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Combat Feelings of Caregiver Dread with These Helpful Tips

Family caregivers take on a huge responsibility when regularly helping a loved one with their physical and emotional needs. Caregiving is a selfless choice, but it can also be fraught with challenging emotions as the responsibilities of caring for an aging loved one wage on. Feelings of frustration, guilt, and caregiver dread are common, but they’re often swept under the rug and ignored. Instead of rejecting those understandable feelings, Senior HomeCare of Tucson encourages family caregivers to take care of themselves by practicing some helpful tips for managing their emotions.

What is Dread?

Dread isn’t the same as depression or anxiety. It’s the feeling of fear or apprehension about something to come. It can be the feeling that makes us avoid getting out of bed in the morning or making us stay up late to put off the inevitable return of morning. When caregiver dread creeps in, it can be difficult to face the next day. Feeling dread doesn’t mean that you don’t care about your loved one or regret taking on this important role; it shows you’re human and that caregiving is challenging—even under the best of circumstances. It’s common for caregiver dread to lead to feelings of guilt because we feel like we should be happy about the responsibility we’ve assumed.

Tips for Supporting Family Caregivers

The instructions given on airplanes to apply your own oxygen mask before assisting someone else with theirs applies to caregiving too. It’s important to take the time you need to practice self-care and to make sure that you’re ready for the day and for your caregiving responsibilities. Your feelings are valid; caregiving can be quite challenging. Fortunately, there are some things you can try when caregiving dread makes the days feel just a little bit harder. Here are a few suggestions:

  • Find joy in the day – Even when your day is filled with the realities of caregiving, it’s beneficial to focus on positive things, such as enjoying time with the person you’re caring for, laughing at a joke, experiencing the beauty of nature, or sharing a nice meal together. A change of scenery, like a walk outdoors on a nice day, can boost your mood, too. Reminisce with fun stories or over photo albums. Watch a favorite old movie, or listen to music that makes you smile. Try planning something special to do together or for yourself after the day is done. Planning a few moments for yourself–a bath or shower, a cup of tea, or curling up in a cozy blanket at the end of the day—can be something to look forward to on the days that seem harder.
  • Acceptance – Being a family caregiver is a great responsibility that may feel like a thankless job at times. The tasks you perform may be difficult and unpleasant. Accepting your choice to be a caregiver can help you feel more compassionate toward yourself and the loved one you’re helping. It’s also beneficial to recognize and accept the many feelings that come up around caregiving. It’s okay to feel discouraged or to wish you were doing something else sometimes. How you feel about caregiving isn’t the same as what you feel for a loved one. Feelings of dread also don’t mean that you regret your choice. It’s natural to have difficult emotions when caregiving; the key is to be aware of them so you’ll know if you need to practice self-care or to take a break for a bit.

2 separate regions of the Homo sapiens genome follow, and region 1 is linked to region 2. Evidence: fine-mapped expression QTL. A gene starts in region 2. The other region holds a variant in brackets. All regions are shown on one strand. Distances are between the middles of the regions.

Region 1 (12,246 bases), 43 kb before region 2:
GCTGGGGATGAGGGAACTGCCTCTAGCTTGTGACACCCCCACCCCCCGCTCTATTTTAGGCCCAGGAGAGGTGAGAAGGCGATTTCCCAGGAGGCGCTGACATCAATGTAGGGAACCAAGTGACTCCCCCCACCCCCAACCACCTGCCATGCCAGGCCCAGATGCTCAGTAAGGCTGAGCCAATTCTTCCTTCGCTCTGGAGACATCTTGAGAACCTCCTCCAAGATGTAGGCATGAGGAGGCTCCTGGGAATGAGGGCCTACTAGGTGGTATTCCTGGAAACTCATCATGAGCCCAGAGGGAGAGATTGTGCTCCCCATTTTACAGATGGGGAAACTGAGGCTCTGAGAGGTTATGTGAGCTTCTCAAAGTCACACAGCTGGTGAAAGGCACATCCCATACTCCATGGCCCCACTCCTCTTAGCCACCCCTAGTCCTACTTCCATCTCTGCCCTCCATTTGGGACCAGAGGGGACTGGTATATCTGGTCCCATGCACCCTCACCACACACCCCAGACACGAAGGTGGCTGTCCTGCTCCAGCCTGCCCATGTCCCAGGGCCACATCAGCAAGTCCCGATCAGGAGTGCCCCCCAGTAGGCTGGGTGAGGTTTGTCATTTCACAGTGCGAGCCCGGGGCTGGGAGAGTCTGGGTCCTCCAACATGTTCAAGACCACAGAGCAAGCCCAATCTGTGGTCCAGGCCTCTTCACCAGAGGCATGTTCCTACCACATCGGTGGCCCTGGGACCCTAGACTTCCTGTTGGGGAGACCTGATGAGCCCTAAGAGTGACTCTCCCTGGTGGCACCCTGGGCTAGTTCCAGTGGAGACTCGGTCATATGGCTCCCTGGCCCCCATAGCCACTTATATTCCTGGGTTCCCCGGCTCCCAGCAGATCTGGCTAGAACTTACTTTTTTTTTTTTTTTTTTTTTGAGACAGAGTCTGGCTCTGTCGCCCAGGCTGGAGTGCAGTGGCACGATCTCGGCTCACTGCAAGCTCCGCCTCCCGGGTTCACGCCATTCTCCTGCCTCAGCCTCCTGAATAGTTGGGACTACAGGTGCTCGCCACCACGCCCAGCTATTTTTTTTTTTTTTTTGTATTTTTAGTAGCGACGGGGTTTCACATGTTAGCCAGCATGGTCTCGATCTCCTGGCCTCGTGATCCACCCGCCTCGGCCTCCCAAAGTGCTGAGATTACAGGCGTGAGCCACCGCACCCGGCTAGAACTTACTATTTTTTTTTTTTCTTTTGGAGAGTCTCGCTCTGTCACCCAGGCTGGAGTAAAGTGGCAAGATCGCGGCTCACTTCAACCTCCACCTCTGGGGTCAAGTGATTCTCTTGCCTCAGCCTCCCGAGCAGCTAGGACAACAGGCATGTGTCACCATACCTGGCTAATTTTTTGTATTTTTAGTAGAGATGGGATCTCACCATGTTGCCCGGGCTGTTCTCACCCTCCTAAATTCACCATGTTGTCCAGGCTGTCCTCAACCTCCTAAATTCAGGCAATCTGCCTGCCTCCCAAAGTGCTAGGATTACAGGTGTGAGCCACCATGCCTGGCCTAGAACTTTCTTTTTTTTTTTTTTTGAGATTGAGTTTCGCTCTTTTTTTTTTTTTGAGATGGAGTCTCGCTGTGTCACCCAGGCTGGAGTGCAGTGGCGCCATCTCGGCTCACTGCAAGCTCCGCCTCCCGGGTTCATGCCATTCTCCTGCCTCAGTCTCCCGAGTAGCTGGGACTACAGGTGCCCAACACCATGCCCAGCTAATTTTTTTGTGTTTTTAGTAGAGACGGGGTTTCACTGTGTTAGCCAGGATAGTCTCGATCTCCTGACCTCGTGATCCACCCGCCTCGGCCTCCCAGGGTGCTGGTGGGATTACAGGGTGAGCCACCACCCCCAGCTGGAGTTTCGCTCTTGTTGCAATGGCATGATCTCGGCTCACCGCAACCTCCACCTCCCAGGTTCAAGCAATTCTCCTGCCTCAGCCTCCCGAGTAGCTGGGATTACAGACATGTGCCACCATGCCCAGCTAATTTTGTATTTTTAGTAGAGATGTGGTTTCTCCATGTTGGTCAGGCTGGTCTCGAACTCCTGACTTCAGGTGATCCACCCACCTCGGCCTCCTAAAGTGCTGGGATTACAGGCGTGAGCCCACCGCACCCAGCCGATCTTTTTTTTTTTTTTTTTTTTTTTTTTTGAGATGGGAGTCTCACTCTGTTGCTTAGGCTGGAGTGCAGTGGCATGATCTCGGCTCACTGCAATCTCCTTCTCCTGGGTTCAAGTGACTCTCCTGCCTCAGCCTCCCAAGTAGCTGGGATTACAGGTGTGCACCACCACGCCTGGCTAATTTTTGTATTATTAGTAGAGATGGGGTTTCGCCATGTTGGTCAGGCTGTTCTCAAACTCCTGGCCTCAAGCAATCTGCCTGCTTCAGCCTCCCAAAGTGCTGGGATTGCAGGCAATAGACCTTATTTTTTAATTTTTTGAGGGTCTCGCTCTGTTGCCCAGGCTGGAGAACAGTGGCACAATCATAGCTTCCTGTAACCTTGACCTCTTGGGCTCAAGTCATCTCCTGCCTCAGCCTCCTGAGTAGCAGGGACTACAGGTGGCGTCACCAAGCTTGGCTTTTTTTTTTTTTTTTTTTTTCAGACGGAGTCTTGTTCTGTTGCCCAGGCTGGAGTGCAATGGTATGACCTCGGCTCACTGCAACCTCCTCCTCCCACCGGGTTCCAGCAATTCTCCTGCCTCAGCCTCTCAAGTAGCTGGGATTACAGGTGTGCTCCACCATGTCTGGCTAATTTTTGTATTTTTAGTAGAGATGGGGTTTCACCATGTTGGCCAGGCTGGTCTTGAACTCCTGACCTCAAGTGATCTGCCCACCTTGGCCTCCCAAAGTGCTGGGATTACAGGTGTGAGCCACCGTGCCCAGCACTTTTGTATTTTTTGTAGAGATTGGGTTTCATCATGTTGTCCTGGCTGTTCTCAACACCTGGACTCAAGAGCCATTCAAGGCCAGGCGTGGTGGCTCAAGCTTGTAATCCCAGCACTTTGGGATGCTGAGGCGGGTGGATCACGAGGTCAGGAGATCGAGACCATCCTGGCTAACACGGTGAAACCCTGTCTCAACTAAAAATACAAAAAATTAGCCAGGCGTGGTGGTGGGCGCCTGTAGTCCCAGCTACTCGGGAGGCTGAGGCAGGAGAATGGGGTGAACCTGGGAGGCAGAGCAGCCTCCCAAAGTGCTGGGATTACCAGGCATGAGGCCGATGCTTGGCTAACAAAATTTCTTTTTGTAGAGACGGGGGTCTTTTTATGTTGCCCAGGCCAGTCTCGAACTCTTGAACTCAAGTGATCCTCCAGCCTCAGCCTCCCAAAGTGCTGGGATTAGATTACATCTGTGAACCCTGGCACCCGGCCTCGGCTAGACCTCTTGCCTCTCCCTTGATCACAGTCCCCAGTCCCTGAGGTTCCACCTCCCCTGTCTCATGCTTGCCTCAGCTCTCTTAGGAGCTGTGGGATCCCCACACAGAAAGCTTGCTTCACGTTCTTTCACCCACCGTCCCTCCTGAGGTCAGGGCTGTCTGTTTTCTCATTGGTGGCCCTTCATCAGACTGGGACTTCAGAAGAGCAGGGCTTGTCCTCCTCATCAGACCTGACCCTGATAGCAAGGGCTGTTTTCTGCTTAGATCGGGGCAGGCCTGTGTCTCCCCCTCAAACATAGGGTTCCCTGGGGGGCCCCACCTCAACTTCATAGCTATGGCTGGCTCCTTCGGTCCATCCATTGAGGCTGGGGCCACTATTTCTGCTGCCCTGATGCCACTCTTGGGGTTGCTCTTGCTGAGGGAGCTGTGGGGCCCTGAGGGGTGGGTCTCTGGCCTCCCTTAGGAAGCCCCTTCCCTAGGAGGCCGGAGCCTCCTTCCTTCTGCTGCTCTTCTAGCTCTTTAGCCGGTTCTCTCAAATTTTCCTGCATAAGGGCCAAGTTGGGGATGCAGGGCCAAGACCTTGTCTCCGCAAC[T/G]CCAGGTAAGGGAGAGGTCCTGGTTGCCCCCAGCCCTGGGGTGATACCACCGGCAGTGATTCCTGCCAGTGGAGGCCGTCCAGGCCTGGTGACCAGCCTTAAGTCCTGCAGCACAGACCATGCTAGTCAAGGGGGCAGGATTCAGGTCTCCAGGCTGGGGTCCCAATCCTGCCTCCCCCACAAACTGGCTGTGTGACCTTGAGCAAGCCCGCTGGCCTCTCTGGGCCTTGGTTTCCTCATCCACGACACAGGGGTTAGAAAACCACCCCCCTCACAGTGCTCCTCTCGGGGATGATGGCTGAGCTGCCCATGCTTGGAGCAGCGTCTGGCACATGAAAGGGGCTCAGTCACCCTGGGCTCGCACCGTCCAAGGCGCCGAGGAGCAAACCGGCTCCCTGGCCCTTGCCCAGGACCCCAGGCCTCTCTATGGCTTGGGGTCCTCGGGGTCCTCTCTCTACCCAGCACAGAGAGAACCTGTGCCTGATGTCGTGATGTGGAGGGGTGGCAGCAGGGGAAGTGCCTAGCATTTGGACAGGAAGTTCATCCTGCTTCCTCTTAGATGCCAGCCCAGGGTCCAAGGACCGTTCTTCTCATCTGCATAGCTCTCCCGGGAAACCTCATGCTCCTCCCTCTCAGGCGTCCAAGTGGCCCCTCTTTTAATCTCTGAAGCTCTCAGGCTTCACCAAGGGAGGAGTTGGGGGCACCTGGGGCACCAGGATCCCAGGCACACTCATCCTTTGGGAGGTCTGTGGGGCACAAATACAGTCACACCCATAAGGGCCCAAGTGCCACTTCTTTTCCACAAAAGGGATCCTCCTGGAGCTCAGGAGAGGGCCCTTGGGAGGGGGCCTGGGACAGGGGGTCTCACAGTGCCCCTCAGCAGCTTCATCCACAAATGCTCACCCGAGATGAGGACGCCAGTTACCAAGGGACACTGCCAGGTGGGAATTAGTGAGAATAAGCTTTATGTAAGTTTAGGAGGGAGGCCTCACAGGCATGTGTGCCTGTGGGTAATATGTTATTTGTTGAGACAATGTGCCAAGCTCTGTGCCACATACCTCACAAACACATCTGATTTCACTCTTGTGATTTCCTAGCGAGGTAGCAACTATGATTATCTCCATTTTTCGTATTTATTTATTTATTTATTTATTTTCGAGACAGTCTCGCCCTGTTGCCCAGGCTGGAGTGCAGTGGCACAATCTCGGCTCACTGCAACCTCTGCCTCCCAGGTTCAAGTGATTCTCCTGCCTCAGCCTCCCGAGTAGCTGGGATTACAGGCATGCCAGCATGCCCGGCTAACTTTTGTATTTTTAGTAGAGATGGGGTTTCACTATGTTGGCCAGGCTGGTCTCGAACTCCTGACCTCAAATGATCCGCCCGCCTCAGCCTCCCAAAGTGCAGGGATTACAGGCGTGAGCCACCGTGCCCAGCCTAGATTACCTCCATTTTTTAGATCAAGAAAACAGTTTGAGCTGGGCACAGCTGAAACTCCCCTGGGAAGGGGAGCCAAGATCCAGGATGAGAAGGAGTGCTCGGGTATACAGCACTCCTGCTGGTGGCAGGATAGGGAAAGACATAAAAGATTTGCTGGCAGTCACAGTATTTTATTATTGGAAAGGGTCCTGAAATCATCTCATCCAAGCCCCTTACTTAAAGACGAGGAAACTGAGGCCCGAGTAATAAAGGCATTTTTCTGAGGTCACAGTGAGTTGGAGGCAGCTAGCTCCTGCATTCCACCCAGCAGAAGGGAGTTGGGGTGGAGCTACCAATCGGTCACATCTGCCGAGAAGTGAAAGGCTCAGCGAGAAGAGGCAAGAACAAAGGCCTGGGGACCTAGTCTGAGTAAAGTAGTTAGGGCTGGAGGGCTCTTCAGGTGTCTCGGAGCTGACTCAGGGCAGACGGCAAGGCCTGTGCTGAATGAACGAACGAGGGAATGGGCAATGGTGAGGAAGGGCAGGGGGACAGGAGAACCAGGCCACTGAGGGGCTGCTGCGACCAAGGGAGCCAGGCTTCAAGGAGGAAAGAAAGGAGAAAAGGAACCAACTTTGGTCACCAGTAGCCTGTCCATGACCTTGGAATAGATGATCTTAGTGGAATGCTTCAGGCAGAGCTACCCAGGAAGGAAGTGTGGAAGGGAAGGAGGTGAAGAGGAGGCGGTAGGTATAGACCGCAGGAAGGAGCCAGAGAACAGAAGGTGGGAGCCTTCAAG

• Accept help – Sometimes family caregivers feel overwhelmed and exhausted from the daily responsibilities of caring for a loved one. Caregiver dread can appear when that exhaustion gets to be too much. Accepting help from other family members or friends, even for just an hour or two, can give you a chance to take a break. Respite care, provided by professional caregivers, such as Senior HomeCare of Tucson, can give you the time away from caregiving to tend to your own needs. Knowing that someone you trust is consistently available to assist the older adult while you’re away helps take some of the pressure off so you can enjoy a favorite activity, exercise, hobby, outings with friends, or anything that helps you recharge and feel stronger for both of you.
  • Watch for signs of burnout Everyone has rough days and may feel dread from time to time. It’s important to monitor your emotions and to see how often those feelings occur. There’s a big difference between an occasional bad day and being burnt out from caregiving. If the feelings of dread persist and spread into the rest of your life, including the parts that don’t involve caregiving, you may want to look for additional help from family or from a professional caregiver. If difficult feelings persist or lead you to feel depressed or anxious regularly, contact your physician for support as well.

Family caregivers are heroes, but the job doesn’t always feel very heroic. Caring for a loved one can bring great joy as well as occasional feelings of guilt or dread. It can be helpful to learn how to balance those difficult feelings by practicing self-care and taking a break when needed, so you’ll be in a better place for yourself and for the person you love.

If caregiving feels overwhelming, or if you’d just like a regular break now and then, look to our compassionate caregivers in Tucson and the surrounding areas. Senior HomeCare of Tucson is available to provide respite care to give you some time to recharge while offering professional care services that range from personal care and companionship to recuperative care or specialized Alzheimer’s and dementia care. Contact us online or by phone at 520-355-4787 to learn about how we can help you and the family member you love.

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